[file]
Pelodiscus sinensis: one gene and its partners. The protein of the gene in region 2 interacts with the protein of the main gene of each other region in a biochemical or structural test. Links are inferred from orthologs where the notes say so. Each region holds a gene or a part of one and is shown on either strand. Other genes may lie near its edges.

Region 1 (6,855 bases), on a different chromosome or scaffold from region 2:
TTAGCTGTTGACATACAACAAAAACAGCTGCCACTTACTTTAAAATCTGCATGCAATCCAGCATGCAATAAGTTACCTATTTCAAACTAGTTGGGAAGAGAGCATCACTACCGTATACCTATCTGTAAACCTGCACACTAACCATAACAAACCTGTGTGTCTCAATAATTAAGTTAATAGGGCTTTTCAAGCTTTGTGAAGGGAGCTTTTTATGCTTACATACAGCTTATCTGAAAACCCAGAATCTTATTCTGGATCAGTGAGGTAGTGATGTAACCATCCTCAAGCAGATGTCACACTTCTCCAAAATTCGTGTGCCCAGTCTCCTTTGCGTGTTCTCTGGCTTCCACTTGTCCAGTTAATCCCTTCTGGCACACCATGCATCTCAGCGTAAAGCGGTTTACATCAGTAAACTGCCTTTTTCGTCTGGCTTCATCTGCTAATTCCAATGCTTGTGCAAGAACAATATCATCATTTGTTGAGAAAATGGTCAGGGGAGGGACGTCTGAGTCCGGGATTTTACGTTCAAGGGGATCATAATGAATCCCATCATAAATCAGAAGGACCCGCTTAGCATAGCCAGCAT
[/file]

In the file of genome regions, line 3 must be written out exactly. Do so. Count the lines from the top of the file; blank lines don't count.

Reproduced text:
TTAGCTGTTGACATACAACAAAAACAGCTGCCACTTACTTTAAAATCTGCATGCAATCCAGCATGCAATAAGTTACCTATTTCAAACTAGTTGGGAAGAGAGCATCACTACCGTATACCTATCTGTAAACCTGCACACTAACCATAACAAACCTGTGTGTCTCAATAATTAAGTTAATAGGGCTTTTCAAGCTTTGTGAAGGGAGCTTTTTATGCTTACATACAGCTTATCTGAAAACCCAGAATCTTATTCTGGATCAGTGAGGTAGTGATGTAACCATCCTCAAGCAGATGTCACACTTCTCCAAAATTCGTGTGCCCAGTCTCCTTTGCGTGTTCTCTGGCTTCCACTTGTCCAGTTAATCCCTTCTGGCACACCATGCATCTCAGCGTAAAGCGGTTTACATCAGTAAACTGCCTTTTTCGTCTGGCTTCATCTGCTAATTCCAATGCTTGTGCAAGAACAATATCATCATTTGTTGAGAAAATGGTCAGGGGAGGGACGTCTGAGTCCGGGATTTTACGTTCAAGGGGATCATAATGAATCCCATCATAAATCAGAAGGACCCGCTTAGCATAGCCAGCAT